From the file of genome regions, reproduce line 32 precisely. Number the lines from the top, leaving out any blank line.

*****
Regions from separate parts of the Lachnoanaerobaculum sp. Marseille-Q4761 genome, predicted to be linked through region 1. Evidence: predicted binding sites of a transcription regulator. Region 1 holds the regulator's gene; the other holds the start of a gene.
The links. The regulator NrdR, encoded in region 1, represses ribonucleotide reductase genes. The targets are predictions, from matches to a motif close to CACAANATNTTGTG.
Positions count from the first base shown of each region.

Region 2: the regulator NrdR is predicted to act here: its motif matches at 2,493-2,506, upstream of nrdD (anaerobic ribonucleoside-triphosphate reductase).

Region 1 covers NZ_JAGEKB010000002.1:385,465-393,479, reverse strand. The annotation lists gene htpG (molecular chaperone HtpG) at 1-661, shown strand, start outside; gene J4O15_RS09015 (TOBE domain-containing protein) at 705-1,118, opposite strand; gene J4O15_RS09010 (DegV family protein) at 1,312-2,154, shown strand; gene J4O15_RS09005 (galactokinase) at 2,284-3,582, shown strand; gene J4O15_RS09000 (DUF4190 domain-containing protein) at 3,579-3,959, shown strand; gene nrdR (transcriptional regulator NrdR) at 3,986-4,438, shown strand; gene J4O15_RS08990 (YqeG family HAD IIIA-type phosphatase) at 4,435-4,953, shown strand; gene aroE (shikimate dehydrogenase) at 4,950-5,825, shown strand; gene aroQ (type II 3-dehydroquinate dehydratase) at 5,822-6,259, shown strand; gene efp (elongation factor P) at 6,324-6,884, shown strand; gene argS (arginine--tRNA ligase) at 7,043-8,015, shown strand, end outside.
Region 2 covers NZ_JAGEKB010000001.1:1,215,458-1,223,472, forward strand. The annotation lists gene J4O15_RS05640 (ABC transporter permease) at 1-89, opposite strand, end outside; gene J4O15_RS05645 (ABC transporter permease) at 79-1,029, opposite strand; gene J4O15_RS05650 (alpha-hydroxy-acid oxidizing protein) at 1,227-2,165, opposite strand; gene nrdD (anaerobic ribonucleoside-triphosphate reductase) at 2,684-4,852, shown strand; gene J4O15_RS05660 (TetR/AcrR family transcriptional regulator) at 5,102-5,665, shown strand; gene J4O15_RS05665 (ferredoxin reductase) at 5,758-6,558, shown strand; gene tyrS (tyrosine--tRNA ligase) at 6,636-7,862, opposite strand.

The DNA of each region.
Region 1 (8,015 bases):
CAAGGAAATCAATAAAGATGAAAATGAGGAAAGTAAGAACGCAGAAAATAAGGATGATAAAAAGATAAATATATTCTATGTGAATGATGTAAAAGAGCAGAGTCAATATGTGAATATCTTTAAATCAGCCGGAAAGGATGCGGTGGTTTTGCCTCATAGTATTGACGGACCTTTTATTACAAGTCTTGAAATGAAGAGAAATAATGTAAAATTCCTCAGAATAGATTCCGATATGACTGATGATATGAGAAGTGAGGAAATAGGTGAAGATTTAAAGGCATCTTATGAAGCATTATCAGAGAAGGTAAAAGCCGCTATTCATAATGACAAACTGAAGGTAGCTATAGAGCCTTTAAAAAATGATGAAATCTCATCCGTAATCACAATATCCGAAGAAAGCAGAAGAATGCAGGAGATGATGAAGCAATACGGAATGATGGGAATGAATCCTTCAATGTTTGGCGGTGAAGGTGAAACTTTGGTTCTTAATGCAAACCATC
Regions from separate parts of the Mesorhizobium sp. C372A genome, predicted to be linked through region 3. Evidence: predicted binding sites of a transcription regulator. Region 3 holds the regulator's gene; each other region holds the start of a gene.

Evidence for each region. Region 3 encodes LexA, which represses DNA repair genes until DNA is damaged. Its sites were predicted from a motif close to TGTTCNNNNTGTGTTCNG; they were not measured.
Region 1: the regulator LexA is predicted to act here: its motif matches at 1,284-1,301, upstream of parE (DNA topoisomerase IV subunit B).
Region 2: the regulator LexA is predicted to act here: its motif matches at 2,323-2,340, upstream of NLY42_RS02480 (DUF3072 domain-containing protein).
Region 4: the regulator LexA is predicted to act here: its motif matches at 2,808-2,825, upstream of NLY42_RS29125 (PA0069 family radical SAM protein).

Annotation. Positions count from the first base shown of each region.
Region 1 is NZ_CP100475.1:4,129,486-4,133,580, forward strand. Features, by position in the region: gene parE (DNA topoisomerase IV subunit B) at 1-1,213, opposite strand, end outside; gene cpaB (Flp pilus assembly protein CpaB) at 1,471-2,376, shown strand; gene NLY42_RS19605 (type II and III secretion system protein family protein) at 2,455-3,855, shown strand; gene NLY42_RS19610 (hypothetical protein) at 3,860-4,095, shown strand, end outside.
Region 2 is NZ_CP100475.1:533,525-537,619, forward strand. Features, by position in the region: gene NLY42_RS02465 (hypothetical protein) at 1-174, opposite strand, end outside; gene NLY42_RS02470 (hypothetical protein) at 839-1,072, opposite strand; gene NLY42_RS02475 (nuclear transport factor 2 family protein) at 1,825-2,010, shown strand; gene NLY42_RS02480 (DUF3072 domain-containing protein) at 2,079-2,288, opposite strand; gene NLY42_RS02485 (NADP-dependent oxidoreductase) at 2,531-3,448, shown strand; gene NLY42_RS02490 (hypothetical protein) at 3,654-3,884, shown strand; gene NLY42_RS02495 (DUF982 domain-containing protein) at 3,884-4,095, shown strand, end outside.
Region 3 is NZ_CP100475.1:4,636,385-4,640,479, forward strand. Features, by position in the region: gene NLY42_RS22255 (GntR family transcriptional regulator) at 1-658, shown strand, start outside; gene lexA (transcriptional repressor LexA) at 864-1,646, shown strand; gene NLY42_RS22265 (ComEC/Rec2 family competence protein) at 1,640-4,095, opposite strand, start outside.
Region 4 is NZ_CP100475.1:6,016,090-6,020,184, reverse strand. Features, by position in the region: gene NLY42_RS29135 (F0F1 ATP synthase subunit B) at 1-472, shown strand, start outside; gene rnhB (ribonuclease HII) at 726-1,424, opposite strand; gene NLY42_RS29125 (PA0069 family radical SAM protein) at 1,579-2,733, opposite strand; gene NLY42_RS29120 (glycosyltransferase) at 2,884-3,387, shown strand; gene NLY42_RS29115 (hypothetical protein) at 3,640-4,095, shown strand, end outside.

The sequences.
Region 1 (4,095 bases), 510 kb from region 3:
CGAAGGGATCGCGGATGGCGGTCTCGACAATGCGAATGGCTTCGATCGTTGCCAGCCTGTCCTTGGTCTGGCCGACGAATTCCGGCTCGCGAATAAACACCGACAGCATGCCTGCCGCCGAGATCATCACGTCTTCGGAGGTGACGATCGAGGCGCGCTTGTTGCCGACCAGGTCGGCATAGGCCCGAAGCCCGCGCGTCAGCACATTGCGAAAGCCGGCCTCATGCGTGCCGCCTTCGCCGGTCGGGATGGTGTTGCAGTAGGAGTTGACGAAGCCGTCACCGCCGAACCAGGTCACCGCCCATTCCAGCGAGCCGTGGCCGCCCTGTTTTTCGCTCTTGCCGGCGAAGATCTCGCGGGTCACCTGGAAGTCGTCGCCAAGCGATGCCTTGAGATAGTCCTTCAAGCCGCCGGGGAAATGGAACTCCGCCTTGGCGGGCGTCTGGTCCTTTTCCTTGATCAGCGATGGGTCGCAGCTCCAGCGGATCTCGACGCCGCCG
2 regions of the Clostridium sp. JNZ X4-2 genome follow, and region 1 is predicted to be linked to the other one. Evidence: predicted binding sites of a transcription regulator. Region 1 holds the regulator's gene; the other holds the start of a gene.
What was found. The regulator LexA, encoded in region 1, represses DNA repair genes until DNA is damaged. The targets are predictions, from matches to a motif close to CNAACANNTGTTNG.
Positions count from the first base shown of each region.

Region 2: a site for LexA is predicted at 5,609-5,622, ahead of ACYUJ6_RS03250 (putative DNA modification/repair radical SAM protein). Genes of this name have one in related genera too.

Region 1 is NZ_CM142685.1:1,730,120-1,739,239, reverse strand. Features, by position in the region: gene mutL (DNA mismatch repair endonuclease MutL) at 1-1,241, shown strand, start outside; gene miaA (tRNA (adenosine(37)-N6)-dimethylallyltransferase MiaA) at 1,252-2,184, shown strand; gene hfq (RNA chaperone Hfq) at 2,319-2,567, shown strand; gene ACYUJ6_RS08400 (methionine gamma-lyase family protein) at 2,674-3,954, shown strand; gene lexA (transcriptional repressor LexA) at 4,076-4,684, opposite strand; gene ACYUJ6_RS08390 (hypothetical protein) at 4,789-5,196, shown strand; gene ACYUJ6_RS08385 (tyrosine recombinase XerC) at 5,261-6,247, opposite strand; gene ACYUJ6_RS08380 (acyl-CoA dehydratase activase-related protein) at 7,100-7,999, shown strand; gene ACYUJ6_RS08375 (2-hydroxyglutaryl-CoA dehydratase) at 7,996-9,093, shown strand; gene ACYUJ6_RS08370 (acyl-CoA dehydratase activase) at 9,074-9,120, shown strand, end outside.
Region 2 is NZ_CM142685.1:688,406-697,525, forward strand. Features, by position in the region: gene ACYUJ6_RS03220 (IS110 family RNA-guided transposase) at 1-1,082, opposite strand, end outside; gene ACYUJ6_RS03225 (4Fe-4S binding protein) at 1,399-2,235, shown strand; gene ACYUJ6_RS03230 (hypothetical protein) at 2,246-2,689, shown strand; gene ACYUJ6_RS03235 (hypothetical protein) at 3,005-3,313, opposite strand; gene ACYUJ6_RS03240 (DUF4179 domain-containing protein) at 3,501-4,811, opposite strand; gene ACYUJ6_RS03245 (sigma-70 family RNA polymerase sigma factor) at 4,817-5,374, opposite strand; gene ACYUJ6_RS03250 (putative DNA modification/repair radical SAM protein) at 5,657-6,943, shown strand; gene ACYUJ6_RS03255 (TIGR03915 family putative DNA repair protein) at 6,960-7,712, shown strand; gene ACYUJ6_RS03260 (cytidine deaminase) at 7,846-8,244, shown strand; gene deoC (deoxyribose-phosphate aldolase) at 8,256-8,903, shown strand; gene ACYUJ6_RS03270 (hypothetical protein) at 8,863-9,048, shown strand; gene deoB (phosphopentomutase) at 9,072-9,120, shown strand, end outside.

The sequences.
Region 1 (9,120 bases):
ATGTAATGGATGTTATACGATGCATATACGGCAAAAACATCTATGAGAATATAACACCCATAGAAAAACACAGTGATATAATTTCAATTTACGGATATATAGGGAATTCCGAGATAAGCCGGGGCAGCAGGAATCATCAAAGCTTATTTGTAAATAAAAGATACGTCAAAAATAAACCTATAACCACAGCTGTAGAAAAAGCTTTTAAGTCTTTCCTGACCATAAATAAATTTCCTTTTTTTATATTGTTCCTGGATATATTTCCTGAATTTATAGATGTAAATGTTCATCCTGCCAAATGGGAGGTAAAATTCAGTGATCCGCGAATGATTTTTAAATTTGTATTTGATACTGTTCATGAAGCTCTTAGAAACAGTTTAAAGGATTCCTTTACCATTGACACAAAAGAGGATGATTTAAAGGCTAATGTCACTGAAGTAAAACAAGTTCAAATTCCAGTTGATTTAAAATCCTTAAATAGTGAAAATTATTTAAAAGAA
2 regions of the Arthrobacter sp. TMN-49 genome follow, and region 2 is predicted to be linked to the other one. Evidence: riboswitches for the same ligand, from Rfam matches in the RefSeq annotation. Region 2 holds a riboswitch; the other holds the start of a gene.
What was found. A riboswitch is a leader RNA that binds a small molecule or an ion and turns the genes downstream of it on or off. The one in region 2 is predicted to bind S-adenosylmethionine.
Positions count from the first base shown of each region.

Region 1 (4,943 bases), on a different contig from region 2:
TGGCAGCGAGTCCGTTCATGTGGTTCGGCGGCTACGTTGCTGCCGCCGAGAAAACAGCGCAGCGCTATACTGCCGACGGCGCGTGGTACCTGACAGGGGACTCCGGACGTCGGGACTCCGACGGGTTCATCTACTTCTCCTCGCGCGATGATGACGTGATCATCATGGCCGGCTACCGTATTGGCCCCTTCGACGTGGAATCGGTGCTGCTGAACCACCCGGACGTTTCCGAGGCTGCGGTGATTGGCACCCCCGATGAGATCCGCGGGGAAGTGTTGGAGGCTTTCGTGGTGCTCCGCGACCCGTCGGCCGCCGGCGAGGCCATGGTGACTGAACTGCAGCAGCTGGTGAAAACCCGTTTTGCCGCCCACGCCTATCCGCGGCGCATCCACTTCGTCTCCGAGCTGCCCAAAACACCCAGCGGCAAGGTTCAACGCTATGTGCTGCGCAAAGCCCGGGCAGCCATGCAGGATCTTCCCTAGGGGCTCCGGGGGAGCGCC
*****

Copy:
2 regions of the Arthrobacter sp. TMN-49 genome follow, and region 2 is predicted to be linked to the other one. Evidence: riboswitches for the same ligand, from Rfam matches in the RefSeq annotation. Region 2 holds a riboswitch; the other holds the start of a gene.